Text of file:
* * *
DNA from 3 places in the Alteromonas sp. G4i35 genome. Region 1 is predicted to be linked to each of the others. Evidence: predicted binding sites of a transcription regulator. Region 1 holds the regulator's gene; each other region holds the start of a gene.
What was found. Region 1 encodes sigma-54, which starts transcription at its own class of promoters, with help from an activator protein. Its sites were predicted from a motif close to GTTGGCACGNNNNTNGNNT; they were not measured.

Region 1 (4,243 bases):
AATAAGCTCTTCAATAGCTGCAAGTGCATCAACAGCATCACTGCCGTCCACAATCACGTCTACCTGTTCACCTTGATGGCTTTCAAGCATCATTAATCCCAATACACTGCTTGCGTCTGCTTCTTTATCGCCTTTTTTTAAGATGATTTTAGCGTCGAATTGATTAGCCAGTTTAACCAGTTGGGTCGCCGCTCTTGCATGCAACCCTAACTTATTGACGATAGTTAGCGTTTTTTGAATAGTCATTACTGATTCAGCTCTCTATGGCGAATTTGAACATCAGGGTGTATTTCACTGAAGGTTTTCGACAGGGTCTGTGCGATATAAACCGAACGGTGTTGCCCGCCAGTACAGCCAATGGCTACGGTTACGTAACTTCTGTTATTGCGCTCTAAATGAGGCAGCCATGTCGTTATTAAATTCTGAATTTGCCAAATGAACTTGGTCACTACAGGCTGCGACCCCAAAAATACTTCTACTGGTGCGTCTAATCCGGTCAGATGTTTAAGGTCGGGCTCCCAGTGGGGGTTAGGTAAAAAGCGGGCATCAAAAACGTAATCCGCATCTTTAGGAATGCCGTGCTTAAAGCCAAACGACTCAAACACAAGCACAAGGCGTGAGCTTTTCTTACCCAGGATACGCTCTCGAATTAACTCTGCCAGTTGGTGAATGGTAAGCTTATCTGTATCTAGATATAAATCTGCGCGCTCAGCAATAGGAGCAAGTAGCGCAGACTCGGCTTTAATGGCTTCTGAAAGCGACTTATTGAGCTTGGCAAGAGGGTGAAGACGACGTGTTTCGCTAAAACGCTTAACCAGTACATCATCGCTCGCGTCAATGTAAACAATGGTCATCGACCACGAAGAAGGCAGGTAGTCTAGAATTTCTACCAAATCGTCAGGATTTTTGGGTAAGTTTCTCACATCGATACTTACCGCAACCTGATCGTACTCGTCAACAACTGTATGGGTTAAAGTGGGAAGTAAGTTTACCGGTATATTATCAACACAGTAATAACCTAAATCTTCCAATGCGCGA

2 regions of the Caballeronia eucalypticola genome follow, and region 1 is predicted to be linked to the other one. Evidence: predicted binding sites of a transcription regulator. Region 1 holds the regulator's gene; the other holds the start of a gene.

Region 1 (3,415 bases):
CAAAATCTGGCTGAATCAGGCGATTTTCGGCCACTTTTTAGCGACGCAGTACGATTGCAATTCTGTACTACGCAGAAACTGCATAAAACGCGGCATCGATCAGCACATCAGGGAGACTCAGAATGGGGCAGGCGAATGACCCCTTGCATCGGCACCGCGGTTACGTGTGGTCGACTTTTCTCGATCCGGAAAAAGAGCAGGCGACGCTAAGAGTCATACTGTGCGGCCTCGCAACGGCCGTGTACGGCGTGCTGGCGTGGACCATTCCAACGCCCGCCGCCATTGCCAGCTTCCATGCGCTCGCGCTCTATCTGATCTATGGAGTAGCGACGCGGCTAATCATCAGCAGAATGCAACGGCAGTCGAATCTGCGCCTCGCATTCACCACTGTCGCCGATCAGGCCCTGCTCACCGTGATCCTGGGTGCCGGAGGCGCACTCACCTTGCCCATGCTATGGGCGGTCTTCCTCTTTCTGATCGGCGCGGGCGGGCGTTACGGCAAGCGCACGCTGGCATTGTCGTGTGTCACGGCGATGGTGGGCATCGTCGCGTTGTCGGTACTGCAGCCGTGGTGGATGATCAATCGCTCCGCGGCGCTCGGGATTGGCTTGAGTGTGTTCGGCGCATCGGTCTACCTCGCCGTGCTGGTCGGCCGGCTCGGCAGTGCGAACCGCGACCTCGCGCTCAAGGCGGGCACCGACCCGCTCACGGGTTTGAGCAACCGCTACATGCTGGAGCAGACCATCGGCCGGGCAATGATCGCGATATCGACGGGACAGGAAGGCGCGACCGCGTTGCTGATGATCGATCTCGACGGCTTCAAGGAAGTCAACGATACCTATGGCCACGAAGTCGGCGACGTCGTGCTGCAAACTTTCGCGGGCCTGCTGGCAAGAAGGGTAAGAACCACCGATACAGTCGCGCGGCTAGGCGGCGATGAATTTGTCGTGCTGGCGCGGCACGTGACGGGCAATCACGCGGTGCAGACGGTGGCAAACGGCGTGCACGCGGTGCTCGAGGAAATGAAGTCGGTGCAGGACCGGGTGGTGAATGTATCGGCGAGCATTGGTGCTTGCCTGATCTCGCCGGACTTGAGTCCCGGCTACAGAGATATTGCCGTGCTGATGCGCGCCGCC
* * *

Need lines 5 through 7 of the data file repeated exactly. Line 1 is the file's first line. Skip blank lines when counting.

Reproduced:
2 regions of the Caballeronia eucalypticola genome follow, and region 1 is predicted to be linked to the other one. Evidence: predicted binding sites of a transcription regulator. Region 1 holds the regulator's gene; the other holds the start of a gene.

Region 1 (3,415 bases):
CAAAATCTGGCTGAATCAGGCGATTTTCGGCCACTTTTTAGCGACGCAGTACGATTGCAATTCTGTACTACGCAGAAACTGCATAAAACGCGGCATCGATCAGCACATCAGGGAGACTCAGAATGGGGCAGGCGAATGACCCCTTGCATCGGCACCGCGGTTACGTGTGGTCGACTTTTCTCGATCCGGAAAAAGAGCAGGCGACGCTAAGAGTCATACTGTGCGGCCTCGCAACGGCCGTGTACGGCGTGCTGGCGTGGACCATTCCAACGCCCGCCGCCATTGCCAGCTTCCATGCGCTCGCGCTCTATCTGATCTATGGAGTAGCGACGCGGCTAATCATCAGCAGAATGCAACGGCAGTCGAATCTGCGCCTCGCATTCACCACTGTCGCCGATCAGGCCCTGCTCACCGTGATCCTGGGTGCCGGAGGCGCACTCACCTTGCCCATGCTATGGGCGGTCTTCCTCTTTCTGATCGGCGCGGGCGGGCGTTACGGCAAGCGCACGCTGGCATTGTCGTGTGTCACGGCGATGGTGGGCATCGTCGCGTTGTCGGTACTGCAGCCGTGGTGGATGATCAATCGCTCCGCGGCGCTCGGGATTGGCTTGAGTGTGTTCGGCGCATCGGTCTACCTCGCCGTGCTGGTCGGCCGGCTCGGCAGTGCGAACCGCGACCTCGCGCTCAAGGCGGGCACCGACCCGCTCACGGGTTTGAGCAACCGCTACATGCTGGAGCAGACCATCGGCCGGGCAATGATCGCGATATCGACGGGACAGGAAGGCGCGACCGCGTTGCTGATGATCGATCTCGACGGCTTCAAGGAAGTCAACGATACCTATGGCCACGAAGTCGGCGACGTCGTGCTGCAAACTTTCGCGGGCCTGCTGGCAAGAAGGGTAAGAACCACCGATACAGTCGCGCGGCTAGGCGGCGATGAATTTGTCGTGCTGGCGCGGCACGTGACGGGCAATCACGCGGTGCAGACGGTGGCAAACGGCGTGCACGCGGTGCTCGAGGAAATGAAGTCGGTGCAGGACCGGGTGGTGAATGTATCGGCGAGCATTGGTGCTTGCCTGATCTCGCCGGACTTGAGTCCCGGCTACAGAGATATTGCCGTGCTGATGCGCGCCGCC